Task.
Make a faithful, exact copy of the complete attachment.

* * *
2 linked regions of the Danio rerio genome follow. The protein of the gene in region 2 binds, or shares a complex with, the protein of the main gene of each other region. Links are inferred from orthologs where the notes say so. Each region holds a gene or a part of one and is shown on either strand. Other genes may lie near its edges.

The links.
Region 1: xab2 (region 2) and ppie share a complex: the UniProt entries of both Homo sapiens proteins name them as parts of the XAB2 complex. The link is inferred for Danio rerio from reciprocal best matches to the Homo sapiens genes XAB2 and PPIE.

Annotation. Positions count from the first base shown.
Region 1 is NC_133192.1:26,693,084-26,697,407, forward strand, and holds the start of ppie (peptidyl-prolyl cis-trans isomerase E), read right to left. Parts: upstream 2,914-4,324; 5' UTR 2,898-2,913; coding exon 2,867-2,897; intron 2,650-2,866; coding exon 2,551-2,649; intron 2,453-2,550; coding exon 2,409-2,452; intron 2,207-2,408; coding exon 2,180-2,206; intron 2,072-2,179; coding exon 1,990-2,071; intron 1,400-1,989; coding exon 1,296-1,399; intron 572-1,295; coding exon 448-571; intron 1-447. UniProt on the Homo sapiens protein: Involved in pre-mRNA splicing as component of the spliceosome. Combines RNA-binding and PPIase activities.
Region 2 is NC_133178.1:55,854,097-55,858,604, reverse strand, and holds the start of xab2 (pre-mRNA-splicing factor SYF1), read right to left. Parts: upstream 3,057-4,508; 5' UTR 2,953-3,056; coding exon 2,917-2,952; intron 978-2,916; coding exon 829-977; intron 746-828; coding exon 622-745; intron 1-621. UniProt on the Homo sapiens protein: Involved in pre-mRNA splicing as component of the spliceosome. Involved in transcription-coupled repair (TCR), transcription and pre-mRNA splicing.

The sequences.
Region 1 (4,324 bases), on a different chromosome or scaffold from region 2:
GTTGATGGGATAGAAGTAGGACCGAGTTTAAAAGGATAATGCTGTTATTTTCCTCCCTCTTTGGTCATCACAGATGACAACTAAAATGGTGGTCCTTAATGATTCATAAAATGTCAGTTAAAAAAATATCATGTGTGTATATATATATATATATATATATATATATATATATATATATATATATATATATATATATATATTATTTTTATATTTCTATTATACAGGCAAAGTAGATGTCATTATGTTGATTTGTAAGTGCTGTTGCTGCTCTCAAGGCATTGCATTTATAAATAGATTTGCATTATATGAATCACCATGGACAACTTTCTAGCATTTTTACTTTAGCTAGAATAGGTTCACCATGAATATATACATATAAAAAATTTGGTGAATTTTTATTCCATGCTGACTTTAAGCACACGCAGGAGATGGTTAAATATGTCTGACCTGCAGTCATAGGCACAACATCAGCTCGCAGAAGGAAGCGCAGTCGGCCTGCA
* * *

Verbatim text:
2 linked regions of the Danio rerio genome follow. The protein of the gene in region 2 binds, or shares a complex with, the protein of the main gene of each other region. Links are inferred from orthologs where the notes say so. Each region holds a gene or a part of one and is shown on either strand. Other genes may lie near its edges.

The links.
Region 1: xab2 (region 2) and ppie share a complex: the UniProt entries of both Homo sapiens proteins name them as parts of the XAB2 complex. The link is inferred for Danio rerio from reciprocal best matches to the Homo sapiens genes XAB2 and PPIE.

Annotation. Positions count from the first base shown.
Region 1 is NC_133192.1:26,693,084-26,697,407, forward strand, and holds the start of ppie (peptidyl-prolyl cis-trans isomerase E), read right to left. Parts: upstream 2,914-4,324; 5' UTR 2,898-2,913; coding exon 2,867-2,897; intron 2,650-2,866; coding exon 2,551-2,649; intron 2,453-2,550; coding exon 2,409-2,452; intron 2,207-2,408; coding exon 2,180-2,206; intron 2,072-2,179; coding exon 1,990-2,071; intron 1,400-1,989; coding exon 1,296-1,399; intron 572-1,295; coding exon 448-571; intron 1-447. UniProt on the Homo sapiens protein: Involved in pre-mRNA splicing as component of the spliceosome. Combines RNA-binding and PPIase activities.
Region 2 is NC_133178.1:55,854,097-55,858,604, reverse strand, and holds the start of xab2 (pre-mRNA-splicing factor SYF1), read right to left. Parts: upstream 3,057-4,508; 5' UTR 2,953-3,056; coding exon 2,917-2,952; intron 978-2,916; coding exon 829-977; intron 746-828; coding exon 622-745; intron 1-621. UniProt on the Homo sapiens protein: Involved in pre-mRNA splicing as component of the spliceosome. Involved in transcription-coupled repair (TCR), transcription and pre-mRNA splicing.

The sequences.
Region 1 (4,324 bases), on a different chromosome or scaffold from region 2:
GTTGATGGGATAGAAGTAGGACCGAGTTTAAAAGGATAATGCTGTTATTTTCCTCCCTCTTTGGTCATCACAGATGACAACTAAAATGGTGGTCCTTAATGATTCATAAAATGTCAGTTAAAAAAATATCATGTGTGTATATATATATATATATATATATATATATATATATATATATATATATATATATATATATATATTATTTTTATATTTCTATTATACAGGCAAAGTAGATGTCATTATGTTGATTTGTAAGTGCTGTTGCTGCTCTCAAGGCATTGCATTTATAAATAGATTTGCATTATATGAATCACCATGGACAACTTTCTAGCATTTTTACTTTAGCTAGAATAGGTTCACCATGAATATATACATATAAAAAATTTGGTGAATTTTTATTCCATGCTGACTTTAAGCACACGCAGGAGATGGTTAAATATGTCTGACCTGCAGTCATAGGCACAACATCAGCTCGCAGAAGGAAGCGCAGTCGGCCTGCA